There was a lot of excitement at the Fort Ancient Earthworks in 2005. Dr. Jarrod Burks, an archaeologist with Ohio Valley Archaeological Consultants, was conducting a remote sensing survey of portions of the interior of the great enclosure in preparation for an erosion control project at the site. We wanted to make sure that the construction activities involved with repairing the damage to the site did not cause more damage to important archaeological traces buried beneath the surface.
Unexpectedly, a dramatic circular pattern appeared in Burks’ data that didn’t reflect the location of any feature documented on any 19th or 20th century map of the site. The circle was more than 200 feet in diameter. According to a widely circulated press release, issued at the time by the Ohio Historical Society, it was “the first major architectural feature discovered at the Fort Ancient Earthworks since the site was first explored and mapped” and it had “the potential to add considerably to our understanding of how ancient Ohioans used this important site.” (See
From the remote sensing data, we couldn’t tell whether it was the remains of a circular earthwork, or ditch, that had been leveled, or if it might be the remains a giant “woodhenge” such as had been uncovered at the Stubbs Earthworks, also in Warren County, by Dr. Frank Cowan and the Cincinnati Museum Center (see Dr. Cowan’s article “Stubbs Earthworks: an Ohio Hopewell ‘Woodhenge’” in Ohio Archaeology: an illustrated chronicle of Ohio’s ancient American Indian heritage).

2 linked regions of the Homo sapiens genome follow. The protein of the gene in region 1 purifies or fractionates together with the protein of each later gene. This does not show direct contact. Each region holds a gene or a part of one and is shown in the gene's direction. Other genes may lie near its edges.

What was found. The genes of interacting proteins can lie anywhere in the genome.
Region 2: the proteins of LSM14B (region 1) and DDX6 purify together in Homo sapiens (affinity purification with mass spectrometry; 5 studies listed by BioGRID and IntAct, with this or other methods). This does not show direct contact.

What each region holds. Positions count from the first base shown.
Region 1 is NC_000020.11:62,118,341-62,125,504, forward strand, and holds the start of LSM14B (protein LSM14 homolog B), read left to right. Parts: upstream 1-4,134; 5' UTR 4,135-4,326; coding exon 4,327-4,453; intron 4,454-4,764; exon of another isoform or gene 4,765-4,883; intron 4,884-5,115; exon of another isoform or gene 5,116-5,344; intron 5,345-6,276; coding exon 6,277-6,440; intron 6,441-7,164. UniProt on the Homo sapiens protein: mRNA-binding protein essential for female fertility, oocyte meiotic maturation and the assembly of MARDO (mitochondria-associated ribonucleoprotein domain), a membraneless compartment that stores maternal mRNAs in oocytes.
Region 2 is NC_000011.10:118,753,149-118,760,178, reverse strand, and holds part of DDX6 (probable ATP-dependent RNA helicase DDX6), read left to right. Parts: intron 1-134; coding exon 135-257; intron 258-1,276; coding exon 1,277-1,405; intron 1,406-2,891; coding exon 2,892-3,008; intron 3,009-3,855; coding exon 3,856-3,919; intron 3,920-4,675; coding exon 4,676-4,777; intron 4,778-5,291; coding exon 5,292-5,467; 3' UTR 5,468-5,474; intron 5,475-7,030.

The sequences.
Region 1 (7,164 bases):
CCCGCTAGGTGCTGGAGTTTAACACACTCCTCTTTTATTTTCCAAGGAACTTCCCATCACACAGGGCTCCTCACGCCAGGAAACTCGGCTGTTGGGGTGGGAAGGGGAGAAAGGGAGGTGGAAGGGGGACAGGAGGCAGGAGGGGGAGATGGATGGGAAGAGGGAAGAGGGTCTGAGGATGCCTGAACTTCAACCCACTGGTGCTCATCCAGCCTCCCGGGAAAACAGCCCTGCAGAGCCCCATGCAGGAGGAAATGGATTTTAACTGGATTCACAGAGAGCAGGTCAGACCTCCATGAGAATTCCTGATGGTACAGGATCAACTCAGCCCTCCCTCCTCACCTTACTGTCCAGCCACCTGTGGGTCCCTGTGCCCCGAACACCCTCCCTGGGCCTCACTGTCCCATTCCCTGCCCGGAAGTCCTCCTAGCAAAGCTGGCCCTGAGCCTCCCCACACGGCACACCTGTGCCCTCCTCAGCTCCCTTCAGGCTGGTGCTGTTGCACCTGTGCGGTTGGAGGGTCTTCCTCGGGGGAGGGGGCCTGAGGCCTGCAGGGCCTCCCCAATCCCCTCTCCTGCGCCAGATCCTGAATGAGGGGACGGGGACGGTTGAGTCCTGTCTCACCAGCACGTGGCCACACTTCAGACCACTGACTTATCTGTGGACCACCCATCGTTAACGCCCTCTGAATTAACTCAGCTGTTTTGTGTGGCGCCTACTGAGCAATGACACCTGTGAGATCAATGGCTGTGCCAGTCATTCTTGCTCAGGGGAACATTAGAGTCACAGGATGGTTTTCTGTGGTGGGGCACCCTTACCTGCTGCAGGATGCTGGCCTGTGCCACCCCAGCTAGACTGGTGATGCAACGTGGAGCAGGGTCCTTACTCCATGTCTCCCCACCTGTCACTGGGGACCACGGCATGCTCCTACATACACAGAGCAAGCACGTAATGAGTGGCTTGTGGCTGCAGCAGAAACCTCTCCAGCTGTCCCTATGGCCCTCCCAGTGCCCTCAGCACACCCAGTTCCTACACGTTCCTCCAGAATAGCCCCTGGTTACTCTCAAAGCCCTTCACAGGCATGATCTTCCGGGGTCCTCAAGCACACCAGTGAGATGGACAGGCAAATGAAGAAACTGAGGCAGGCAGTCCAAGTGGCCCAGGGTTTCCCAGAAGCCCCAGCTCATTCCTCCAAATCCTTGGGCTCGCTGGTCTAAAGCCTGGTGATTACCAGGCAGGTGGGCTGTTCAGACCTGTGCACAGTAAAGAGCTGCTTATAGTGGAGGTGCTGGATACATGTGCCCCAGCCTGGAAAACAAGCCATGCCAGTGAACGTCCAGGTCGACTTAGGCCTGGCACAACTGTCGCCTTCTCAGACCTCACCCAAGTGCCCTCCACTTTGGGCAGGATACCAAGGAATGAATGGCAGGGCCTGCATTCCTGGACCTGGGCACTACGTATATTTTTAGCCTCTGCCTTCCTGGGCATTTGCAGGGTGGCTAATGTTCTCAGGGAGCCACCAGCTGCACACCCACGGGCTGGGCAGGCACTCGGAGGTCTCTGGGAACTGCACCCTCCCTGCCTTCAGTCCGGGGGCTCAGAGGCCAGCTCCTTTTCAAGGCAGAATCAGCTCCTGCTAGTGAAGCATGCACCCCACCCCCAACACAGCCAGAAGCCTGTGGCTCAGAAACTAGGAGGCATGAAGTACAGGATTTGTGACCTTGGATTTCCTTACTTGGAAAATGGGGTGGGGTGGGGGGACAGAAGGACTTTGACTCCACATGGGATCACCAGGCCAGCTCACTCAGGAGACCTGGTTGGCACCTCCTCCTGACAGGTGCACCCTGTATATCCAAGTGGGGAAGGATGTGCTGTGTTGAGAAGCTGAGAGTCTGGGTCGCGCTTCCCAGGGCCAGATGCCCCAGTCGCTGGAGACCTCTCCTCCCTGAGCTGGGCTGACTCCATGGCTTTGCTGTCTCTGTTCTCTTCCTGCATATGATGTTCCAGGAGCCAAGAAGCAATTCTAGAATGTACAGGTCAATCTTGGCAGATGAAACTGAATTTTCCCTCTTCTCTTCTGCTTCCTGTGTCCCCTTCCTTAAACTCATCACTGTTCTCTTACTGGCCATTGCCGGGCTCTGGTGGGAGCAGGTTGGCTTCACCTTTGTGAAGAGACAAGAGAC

In 2006, Dr. Robert Riordan and his students at Wright State University came to Fort Ancient to investigate this mysterious circle. Dr. Riordan and his team excavated a trench across the edge of the circle in order to determine how it had been constructed. They labeled this Trench A.
The team also excavated an 8 by 8 meter (26 by 26 feet) block at the center of the circle to explore a particularly dramatic anomaly discovered during the remote sensing phase of work. They referred to this as Unit B.
Dr. Riordan christened the large circular feature the “Moorehead Circle” to honor Warren K. Moorehead, the first curator of archaeology for the Ohio Historical Society and the person most responsible for the preservation of the Fort Ancient site as a State Memorial. Moorehead never knew this particular circle existed, but he did conduct some of the earliest systematic excavations at Fort Ancient and the name is an appropriate recognition of his many contributions to our understanding of the site.
Trench A was 16 meters (52 feet) long and four meters (13 feet) wide. It cut across the edge of the circle and revealed that it was made up of two concentric circular rings of postmolds. (Postmolds are stains in the soil that mark the former locations of posts.) The outer circle was made up of a series of large post holes, about 9 inches in diameter, set into the ground at about 30 inch intervals. The posts were set more than three feet deep in the ground and had been chinked with stones. This suggests the posts had been quite tall and so needed the support of the stone. Riordan estimates the posts originally were 10 to 15 feet in height. And if the 30 inch interval was maintained all the way around, he states the circle would have included more than 200 individual posts.